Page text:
Hello, this is Jeff DeMaso with the IVA Weekly Brief for Wednesday, June 7.

There are no changes recommended for any of our Portfolios.

Bull Market?

Are we in a new bull market? We won’t be able to answer that question until more time has passed. But also, frankly, it’s not all that important.

I have seen multiple definitions of bull and bear markets—each as arbitrary as the next. A bear market is traditionally defined as a 20% decline from a high. But what should we call a 19% decline?

Some people measure the start of a bull market when stocks have rallied 20%. Others start the stopwatch when stocks have recouped all their bear market losses. Who is right? Who cares?

All these definitions don’t really matter in the long run. Stocks stumble from time-to-time (call it a bear market if you want, or if it’s a small decline call it a teddy bear), but that’s the price we pay to participate in the compounding machine that is the stock market.

So, rather than squabble over whether this is a bull or bear market, let me try to put the recent decline and rebound into some context. The chart below compares the past 15 months or so of market action to the major bear markets of the past five decades. The chart shows the depths the market fell to before beginning to recover (so, peak to trough) as measured by the S&P 500 index (not counting dividends). (I’m also using weekly data as opposed to daily data to take some of the noise out of the chart.)

No two bear markets are alike. The 1970s bear market dropped 48% while the Great Financial Crisis bear dropped 57%. It took over 600 trading days for the tech bubble to burst. That bold red line is the market since peaking in January 2022.

Source: S&P Global and The IVA

If the low for this bear market was reached in October (when the index was 25% below its January high), then this is what the chart would look like. (I added the COVID-bear market for some additional context.)

Source: S&P Global and The IVA

The bottom line is that if we’re truly in the early days of a bullish recovery we are doing so from one of the shortest and least painful bear markets of the past 50 years.

Bull for Vanguard, Bear for us

Prices are going up at Vanguard. The company just increased the annual service fee per Vanguard Brokerage Account to $25. Multiply that by millions of accounts and, well …

However, there are a few ways to avoid paying this fee: Probably the most common and easiest method is to sign up for e-delivery of statements, confirmations, reports, prospectuses, proxy materials, etc. (That’s what I do.)

If you want those paper statements, you’ll need over $5 million in “qualifying” Vanguard assets to avoid paying the $25 fee—which means that even many Flagship clients will be dinged!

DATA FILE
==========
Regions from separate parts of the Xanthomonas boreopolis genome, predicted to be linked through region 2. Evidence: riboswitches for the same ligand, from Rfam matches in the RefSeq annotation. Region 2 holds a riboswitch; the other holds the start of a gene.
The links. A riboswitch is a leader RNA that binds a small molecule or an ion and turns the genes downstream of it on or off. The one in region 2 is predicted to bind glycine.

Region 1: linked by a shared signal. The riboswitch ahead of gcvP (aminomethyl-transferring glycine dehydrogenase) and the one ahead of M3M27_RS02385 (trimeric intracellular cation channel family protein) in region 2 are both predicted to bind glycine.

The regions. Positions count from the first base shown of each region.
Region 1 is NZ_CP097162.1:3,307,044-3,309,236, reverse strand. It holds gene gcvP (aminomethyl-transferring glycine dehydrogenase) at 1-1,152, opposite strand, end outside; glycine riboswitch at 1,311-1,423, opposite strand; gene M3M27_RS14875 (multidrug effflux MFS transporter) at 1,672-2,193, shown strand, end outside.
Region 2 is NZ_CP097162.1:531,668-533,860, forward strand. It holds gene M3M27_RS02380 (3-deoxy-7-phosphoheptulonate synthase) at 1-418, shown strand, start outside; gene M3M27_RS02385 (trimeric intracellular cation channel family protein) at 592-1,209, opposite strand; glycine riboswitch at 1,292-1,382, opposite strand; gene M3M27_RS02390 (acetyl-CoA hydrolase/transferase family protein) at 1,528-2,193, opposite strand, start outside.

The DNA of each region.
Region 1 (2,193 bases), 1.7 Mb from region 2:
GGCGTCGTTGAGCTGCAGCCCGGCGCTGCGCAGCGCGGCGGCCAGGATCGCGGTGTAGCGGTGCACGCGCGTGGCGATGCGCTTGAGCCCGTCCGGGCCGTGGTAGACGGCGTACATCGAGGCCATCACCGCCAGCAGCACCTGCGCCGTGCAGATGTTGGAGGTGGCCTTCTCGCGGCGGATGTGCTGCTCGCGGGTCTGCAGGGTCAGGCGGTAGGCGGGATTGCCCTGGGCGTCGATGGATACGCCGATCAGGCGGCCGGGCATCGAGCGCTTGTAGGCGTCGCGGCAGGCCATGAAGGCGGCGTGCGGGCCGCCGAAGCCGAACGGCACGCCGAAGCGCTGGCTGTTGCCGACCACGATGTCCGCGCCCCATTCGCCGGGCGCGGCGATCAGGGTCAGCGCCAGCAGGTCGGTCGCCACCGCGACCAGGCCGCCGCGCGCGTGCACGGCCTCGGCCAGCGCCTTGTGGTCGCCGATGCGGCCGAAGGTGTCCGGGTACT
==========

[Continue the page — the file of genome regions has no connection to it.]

Vanguard also won’t charge clients in their advisor programs—think Digital Advisor or Personal Advisor. Nor will the fee apply to business or trust accounts (registered under an employee identification number).

Oh. And if you still have the legacy mutual fund accounts that Vanguard’s been trying to get rid of for years, Vanguard will charge $25 for each mutual fund, regardless of whether you go paperless or not. To my reading of the rules, the only way to avoid the fee on the legacy system is by having at least $5 million invested at Vanguard. If that $25 per fund fee doesn’t raise your ire and finally motivate you to switch to the brokerage system, well …

You can find Vanguard’s updated commission and fee schedule here.

By charging $25 per mutual fund, Vanguard is trying to move people off the old legacy mutual fund platform. The $25 account fee on brokerage accounts, well, that’s really a “paper statement fee” (as one subscriber put it to me).

You’d think having more than a million dollars at Vanguard would immunize you from being nickeled-and-dimed but being a Flagship client doesn’t mean as much these days as it used to.

Our Portfolios

Our Portfolios are showing positive returns for the year through Tuesday. The Aggressive Portfolio is up 5.4%, the Growth ETF Portfolio has gained 6.8%, the Growth Portfolio is up 4.8%, the Moderate Portfolio has returned 3.4% and finally the Conservative Portfolio is up 2.8%.

This compares to an 11.9% gain for Total Stock Market Index (VTSAX), an 8.3% return for Total International Stock Index (VTIAX), and a 2.4% gain for Total Bond Market Index (VBTLX). Vanguard’s most aggressive multi-index fund, Target Retirement 2070(VSNVX), is up 9.7% for the year, and its most conservative, LifeStrategy Income (VASIX), is up 4.3% for the year.

Source: Vanguard and The IVA

Until my next Weekly Brief, this is Jeff DeMaso wishing you a safe, sound and prosperous investment future.